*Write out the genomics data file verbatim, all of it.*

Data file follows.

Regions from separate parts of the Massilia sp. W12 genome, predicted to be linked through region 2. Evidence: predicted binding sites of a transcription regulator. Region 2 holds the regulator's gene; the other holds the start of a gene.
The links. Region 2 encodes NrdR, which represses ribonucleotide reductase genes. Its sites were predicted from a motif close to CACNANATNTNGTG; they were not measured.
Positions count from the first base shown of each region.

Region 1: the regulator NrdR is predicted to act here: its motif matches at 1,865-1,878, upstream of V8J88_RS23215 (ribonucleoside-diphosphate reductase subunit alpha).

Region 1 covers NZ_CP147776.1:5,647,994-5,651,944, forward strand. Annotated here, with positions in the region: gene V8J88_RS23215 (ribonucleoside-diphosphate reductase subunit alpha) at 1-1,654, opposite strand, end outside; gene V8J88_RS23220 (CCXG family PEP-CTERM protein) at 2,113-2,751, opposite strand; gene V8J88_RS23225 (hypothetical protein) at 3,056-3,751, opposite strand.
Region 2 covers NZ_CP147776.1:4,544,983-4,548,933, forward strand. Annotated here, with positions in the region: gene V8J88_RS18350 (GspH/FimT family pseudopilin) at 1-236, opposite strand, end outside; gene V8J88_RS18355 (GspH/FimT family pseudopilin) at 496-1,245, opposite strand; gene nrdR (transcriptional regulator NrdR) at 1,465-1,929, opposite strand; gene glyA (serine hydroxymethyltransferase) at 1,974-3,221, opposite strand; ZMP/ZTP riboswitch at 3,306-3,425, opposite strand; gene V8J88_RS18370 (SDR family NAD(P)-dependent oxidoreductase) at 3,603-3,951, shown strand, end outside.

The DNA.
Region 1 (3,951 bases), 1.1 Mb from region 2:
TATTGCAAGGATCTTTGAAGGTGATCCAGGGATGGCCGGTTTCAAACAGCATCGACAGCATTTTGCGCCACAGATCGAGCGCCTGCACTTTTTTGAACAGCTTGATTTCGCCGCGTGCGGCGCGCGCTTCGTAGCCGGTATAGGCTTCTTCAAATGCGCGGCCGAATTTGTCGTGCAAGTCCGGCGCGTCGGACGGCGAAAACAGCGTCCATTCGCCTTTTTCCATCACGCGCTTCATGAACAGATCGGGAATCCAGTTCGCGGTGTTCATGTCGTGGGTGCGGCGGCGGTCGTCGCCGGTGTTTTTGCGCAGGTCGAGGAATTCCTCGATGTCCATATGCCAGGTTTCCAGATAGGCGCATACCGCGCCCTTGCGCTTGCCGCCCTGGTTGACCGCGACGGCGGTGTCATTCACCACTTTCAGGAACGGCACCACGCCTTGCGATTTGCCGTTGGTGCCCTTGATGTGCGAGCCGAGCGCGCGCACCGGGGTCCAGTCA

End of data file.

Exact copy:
Regions from separate parts of the Massilia sp. W12 genome, predicted to be linked through region 2. Evidence: predicted binding sites of a transcription regulator. Region 2 holds the regulator's gene; the other holds the start of a gene.
The links. Region 2 encodes NrdR, which represses ribonucleotide reductase genes. Its sites were predicted from a motif close to CACNANATNTNGTG; they were not measured.
Positions count from the first base shown of each region.

Region 1: the regulator NrdR is predicted to act here: its motif matches at 1,865-1,878, upstream of V8J88_RS23215 (ribonucleoside-diphosphate reductase subunit alpha).

Region 1 covers NZ_CP147776.1:5,647,994-5,651,944, forward strand. Annotated here, with positions in the region: gene V8J88_RS23215 (ribonucleoside-diphosphate reductase subunit alpha) at 1-1,654, opposite strand, end outside; gene V8J88_RS23220 (CCXG family PEP-CTERM protein) at 2,113-2,751, opposite strand; gene V8J88_RS23225 (hypothetical protein) at 3,056-3,751, opposite strand.
Region 2 covers NZ_CP147776.1:4,544,983-4,548,933, forward strand. Annotated here, with positions in the region: gene V8J88_RS18350 (GspH/FimT family pseudopilin) at 1-236, opposite strand, end outside; gene V8J88_RS18355 (GspH/FimT family pseudopilin) at 496-1,245, opposite strand; gene nrdR (transcriptional regulator NrdR) at 1,465-1,929, opposite strand; gene glyA (serine hydroxymethyltransferase) at 1,974-3,221, opposite strand; ZMP/ZTP riboswitch at 3,306-3,425, opposite strand; gene V8J88_RS18370 (SDR family NAD(P)-dependent oxidoreductase) at 3,603-3,951, shown strand, end outside.

The DNA.
Region 1 (3,951 bases), 1.1 Mb from region 2:
TATTGCAAGGATCTTTGAAGGTGATCCAGGGATGGCCGGTTTCAAACAGCATCGACAGCATTTTGCGCCACAGATCGAGCGCCTGCACTTTTTTGAACAGCTTGATTTCGCCGCGTGCGGCGCGCGCTTCGTAGCCGGTATAGGCTTCTTCAAATGCGCGGCCGAATTTGTCGTGCAAGTCCGGCGCGTCGGACGGCGAAAACAGCGTCCATTCGCCTTTTTCCATCACGCGCTTCATGAACAGATCGGGAATCCAGTTCGCGGTGTTCATGTCGTGGGTGCGGCGGCGGTCGTCGCCGGTGTTTTTGCGCAGGTCGAGGAATTCCTCGATGTCCATATGCCAGGTTTCCAGATAGGCGCATACCGCGCCCTTGCGCTTGCCGCCCTGGTTGACCGCGACGGCGGTGTCATTCACCACTTTCAGGAACGGCACCACGCCTTGCGATTTGCCGTTGGTGCCCTTGATGTGCGAGCCGAGCGCGCGCACCGGGGTCCAGTCA